Table of Contents

    Topic review

    Molecularly Imprinted Polymers

    Subjects: Polymer Science
    View times: 8
    Contributors: Luminita Duma , Carlo Gonzato
    Submitted by: Luminita Duma


    Molecularly imprinted polymers (MIPs) are synthetic recognition materials obtained by the polymerisation of functional and cross-linking monomers in the presence of a template. MIPs are attractive not only for their recognition properties that are close to those of natural receptors and their availability for a wide range of targets but also for their superior chemical and physical stability compared to biological receptors. 

    1. Introduction

    Molecularly imprinted polymers (MIPs) have seen a continuous development as sensing elements in bio-/chemo-sensors since the late 1990s [1][2][3][4][5][6]. MIPs are attractive not only for their recognition properties that are close to those of natural receptors and their availability for a wide range of targets but also for their superior chemical and physical stability compared to biological receptors. These advantages have led to the application of MIPs in fields as various as immunoassays, separation, depollution, sensing, cell imaging, and therapy [7][8][9]. The imprinting process consists of polymerising functional and cross-linking monomers in the presence of a template. The removal of the latter leaves cavities complementary in shape, size, and chemical functionality, therefore allowing for the template to rebind specifically.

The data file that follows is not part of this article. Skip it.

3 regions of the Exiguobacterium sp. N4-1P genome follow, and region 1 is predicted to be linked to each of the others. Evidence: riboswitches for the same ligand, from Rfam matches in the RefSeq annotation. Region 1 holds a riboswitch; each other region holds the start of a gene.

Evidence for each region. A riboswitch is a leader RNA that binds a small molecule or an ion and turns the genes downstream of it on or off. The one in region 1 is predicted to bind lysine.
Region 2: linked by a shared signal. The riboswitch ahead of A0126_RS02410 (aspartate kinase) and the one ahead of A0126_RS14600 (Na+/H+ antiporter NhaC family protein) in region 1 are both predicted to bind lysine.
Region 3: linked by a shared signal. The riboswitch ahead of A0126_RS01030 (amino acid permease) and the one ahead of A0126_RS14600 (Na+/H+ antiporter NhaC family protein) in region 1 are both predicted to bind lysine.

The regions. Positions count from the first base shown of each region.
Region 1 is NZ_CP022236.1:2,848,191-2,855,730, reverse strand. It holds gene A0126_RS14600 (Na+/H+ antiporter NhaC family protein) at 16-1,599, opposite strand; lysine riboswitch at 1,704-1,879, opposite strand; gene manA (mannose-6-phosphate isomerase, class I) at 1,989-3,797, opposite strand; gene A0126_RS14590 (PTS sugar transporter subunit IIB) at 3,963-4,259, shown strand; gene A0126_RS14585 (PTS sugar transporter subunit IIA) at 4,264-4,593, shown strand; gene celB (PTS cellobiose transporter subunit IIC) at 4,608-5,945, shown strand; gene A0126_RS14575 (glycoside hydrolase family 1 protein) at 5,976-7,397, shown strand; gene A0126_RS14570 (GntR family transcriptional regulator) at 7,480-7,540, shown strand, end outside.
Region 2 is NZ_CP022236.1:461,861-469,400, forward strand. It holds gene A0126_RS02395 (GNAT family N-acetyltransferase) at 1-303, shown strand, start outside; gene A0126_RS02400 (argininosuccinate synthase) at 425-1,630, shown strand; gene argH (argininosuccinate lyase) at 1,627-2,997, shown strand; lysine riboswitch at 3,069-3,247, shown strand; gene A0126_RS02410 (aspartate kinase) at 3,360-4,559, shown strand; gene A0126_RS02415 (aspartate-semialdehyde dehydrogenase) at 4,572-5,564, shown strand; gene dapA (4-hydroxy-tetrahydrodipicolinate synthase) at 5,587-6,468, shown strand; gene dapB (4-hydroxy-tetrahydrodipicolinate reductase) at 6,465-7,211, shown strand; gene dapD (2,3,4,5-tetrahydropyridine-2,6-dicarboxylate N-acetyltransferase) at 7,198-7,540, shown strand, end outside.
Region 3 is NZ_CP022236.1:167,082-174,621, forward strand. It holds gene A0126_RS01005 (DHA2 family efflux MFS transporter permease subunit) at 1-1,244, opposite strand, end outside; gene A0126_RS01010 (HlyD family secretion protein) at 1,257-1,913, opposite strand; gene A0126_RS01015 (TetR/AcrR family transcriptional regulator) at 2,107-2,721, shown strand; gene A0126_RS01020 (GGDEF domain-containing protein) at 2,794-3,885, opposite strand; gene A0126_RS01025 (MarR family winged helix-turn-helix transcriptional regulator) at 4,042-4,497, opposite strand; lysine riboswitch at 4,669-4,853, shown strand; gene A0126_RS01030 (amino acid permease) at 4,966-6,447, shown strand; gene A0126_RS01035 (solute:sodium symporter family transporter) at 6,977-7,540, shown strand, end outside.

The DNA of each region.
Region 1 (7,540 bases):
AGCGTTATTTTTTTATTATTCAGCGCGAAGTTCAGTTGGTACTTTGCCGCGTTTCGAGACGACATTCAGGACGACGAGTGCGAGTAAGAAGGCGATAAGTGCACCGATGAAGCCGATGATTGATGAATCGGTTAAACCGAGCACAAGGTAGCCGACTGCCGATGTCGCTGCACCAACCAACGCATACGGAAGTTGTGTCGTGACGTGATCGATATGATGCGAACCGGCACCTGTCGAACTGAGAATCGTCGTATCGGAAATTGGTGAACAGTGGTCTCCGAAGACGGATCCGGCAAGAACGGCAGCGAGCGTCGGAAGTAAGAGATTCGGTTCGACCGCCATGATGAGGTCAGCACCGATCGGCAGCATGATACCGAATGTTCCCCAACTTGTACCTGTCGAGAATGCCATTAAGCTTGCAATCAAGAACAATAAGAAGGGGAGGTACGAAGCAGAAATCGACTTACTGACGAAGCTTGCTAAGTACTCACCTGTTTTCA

According to the International Union of Pure and Applied Chemistry (IUPAC), a chemical sensor is “a device that transforms chemical information, ranging from the concentration of a specific sample component to total composition analysis, into an analytically useful signal. The chemical information, mentioned above, may originate from a chemical reaction of the analyte or from a physical property of the investigated system” [10]. Therefore, a suitable sensor has to fulfil specific criteria such as high sensitivity and selectivity, stability, low sample consumption, reliability, and reproducibility. Overall, an ideal sensor should also be inexpensive, portable, foolproof, able to instantaneously respond to the analyte of interest in any desired medium, and capable of generating a measurable signal in the required concentration range. Unfortunately, current sensors are far from being “ideal”, and chemical sensors in particular are generally narrowly optimised for a given application [11][12].